(e) is contrary to a purpose for which the strata lot or common property is intended as shown expressly or by necessary implication on or by the strata plan.

One strata corporation added the following to their bylaws. Perhaps just to strengthen the laws against noisy neighbours?

(4) An owner, tenant or occupant shall not:

(b) make undue noise in or about any strata lot or common property



Your City’s Noise Control Bylaw

Excerpts taken from Noise Control Bylaw 5819 – North Vancouver City:

Quiet Area Sound Level

A person may make, cause or permit to be made, a continuous sound with a sound level during the daytime of 55 decibels or less, and during the nighttime of 45 decibels or less when received at a point of reception within a quiet area.

“quiet area” includes any area of the municipality where the absence of noise is of particular importance to persons in that area at any time, and includes any area within the municipality shown on Schedule “A” attached hereto; (the areas zoned residential were included in the quiet area shown on Schedule A).

“noise” includes: any sound, continuous sound or non-continuous sound which disturbs or tends to disturb the peace, quiet, rest, enjoyment, comfort or convenience of the neighbourhood in which such sound is received, or, of any reasonable person in the vicinity of the source of such sound who receives such sound.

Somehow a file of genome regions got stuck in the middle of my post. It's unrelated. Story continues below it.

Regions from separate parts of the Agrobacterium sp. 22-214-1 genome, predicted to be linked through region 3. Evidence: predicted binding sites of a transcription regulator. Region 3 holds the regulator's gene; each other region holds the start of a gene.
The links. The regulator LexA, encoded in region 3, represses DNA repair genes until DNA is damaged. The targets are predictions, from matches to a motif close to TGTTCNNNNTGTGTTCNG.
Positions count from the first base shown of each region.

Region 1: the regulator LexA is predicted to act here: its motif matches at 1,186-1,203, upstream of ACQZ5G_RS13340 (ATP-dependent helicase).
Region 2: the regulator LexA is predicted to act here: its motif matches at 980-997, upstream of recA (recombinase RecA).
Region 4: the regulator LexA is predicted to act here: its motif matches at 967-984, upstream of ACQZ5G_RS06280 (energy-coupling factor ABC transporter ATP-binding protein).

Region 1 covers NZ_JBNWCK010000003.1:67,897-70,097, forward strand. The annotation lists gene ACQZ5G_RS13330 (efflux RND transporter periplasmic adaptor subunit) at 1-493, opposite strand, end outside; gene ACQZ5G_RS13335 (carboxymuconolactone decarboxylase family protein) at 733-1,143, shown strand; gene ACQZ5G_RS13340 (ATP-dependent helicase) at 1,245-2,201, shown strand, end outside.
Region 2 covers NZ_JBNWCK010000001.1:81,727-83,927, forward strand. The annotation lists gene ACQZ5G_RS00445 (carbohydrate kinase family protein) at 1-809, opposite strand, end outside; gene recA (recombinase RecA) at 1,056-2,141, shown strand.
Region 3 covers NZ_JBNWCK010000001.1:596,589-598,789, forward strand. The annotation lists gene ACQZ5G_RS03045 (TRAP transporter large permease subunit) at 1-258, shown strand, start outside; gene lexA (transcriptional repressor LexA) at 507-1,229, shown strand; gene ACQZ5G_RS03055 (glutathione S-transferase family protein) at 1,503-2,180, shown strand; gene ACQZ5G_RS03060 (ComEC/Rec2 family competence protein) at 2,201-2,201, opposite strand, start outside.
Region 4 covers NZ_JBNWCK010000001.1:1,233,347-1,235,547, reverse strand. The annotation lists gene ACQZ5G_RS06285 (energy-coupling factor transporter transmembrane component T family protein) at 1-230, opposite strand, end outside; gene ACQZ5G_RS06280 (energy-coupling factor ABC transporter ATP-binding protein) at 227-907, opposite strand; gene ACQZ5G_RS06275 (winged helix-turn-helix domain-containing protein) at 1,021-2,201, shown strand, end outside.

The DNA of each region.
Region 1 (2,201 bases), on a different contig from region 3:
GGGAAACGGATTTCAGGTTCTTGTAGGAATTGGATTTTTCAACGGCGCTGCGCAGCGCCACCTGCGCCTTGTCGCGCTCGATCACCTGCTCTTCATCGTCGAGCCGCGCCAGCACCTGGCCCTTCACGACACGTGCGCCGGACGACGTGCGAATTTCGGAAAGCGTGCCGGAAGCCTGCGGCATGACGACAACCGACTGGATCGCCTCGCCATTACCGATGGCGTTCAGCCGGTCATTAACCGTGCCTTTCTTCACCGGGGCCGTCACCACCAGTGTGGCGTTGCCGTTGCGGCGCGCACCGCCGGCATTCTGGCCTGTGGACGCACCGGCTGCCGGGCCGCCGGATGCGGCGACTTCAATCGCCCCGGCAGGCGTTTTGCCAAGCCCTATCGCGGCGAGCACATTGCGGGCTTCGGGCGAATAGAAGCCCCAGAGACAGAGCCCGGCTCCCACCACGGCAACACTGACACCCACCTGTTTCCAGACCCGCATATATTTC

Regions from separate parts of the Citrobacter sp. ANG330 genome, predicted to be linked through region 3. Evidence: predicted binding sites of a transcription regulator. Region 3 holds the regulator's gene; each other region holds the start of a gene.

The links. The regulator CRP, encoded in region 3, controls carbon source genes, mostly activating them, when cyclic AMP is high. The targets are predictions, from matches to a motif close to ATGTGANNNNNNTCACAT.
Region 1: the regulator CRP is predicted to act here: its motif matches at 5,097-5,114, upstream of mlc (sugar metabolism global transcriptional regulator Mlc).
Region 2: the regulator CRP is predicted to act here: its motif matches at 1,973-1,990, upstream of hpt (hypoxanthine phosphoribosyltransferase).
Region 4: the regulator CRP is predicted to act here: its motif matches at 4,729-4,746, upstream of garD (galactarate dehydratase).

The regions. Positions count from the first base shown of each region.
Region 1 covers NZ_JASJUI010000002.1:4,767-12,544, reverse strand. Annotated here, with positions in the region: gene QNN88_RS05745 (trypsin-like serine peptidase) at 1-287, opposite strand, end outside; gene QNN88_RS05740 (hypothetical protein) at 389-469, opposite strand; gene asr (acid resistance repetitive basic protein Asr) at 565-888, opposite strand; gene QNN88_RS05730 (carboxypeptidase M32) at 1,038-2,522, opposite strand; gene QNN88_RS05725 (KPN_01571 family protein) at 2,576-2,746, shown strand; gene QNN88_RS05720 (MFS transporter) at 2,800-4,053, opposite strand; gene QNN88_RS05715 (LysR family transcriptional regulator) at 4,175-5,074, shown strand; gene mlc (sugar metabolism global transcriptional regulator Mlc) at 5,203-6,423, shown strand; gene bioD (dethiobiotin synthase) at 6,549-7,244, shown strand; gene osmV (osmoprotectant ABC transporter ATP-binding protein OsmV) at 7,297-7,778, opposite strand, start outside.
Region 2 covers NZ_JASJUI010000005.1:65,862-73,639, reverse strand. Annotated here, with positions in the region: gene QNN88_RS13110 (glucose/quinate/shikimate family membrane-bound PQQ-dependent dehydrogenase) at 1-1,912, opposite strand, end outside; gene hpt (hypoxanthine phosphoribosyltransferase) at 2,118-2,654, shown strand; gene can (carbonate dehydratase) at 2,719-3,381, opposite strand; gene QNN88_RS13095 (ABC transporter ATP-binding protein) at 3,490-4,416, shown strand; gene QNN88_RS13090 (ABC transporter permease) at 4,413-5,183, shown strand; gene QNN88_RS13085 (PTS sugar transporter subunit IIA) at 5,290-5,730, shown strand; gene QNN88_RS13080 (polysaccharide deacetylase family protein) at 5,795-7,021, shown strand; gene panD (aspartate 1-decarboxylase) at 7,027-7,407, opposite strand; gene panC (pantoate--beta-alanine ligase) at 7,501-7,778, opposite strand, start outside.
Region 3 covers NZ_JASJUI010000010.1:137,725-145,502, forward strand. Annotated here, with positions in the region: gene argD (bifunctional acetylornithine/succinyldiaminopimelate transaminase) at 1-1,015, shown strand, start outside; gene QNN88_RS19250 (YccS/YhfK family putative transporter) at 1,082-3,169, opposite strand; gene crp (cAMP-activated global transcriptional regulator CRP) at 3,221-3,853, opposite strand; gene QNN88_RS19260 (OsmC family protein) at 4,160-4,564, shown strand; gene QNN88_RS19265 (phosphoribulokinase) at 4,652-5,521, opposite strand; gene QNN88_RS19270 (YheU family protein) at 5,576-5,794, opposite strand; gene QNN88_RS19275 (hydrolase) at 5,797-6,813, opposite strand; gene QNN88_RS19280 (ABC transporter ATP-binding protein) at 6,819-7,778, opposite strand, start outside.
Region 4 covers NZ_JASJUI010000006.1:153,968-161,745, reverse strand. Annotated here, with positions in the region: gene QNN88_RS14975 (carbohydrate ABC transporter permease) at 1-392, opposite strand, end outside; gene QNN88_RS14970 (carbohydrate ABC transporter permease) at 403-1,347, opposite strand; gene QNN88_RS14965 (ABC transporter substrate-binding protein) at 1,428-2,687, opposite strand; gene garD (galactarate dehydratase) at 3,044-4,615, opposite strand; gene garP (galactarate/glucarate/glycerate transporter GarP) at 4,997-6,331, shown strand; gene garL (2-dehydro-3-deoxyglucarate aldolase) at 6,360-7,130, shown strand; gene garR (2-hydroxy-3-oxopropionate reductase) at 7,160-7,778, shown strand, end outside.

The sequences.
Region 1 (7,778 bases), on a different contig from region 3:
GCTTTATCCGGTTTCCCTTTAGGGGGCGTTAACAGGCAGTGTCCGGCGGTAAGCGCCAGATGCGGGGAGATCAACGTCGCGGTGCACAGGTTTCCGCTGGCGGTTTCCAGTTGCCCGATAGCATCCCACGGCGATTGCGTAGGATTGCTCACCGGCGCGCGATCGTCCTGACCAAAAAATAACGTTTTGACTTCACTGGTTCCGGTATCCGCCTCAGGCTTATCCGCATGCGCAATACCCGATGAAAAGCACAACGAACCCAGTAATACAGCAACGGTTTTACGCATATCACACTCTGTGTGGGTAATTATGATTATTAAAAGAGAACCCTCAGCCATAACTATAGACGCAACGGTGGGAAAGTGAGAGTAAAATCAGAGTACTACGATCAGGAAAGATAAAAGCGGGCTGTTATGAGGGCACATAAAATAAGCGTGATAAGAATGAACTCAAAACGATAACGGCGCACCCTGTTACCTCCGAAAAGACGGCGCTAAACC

What is a Decibel?

A unit of loudness (volume) usually ranked between 0 dB (the threshold of human hearing) and 140 dB (the point where loudness can cause pain or hearing damage).



Normal breathing

20 dB


30 dB


55 dB

Quiet office

60 dB

Normal conversation

65 dB


70 dB

Hair dryer

80 dB

Noisy city traffic

85 dB


88 dB


110 dB

Symphony orchestra

125 dB



Rock concert

145 dB

Boom cars



You’re Ready to Take Action in Your Quest for Quiet!

Take this seriously. You’re accusing another condo dweller (defendant) of excessive noise & subjecting him to a fine. There can be no mistakes.

Depending on how your building was built, sound will tend to travel vertically & diagonally, from both above & below or horizontally from the apartments on either side. This makes it difficult to discern exactly which suite any particular sound emanates from.

Quietly listen at the door of the suite that’s suspect to ensure that is indeed where the noise is coming from.

If the noise is ridiculous, as in the above example, call the police. However, that’s only a short-term solution. You’ll need something that will help over the long haul.

First Contact

I usually start by sliding an anonymous note under the noisy neighbour's (defendant's) door. I include information such as what I heard (keeping it objective) & the time that I heard it.

I find that this usually does the trick! Often my neighbours just don't realize that anyone can hear them.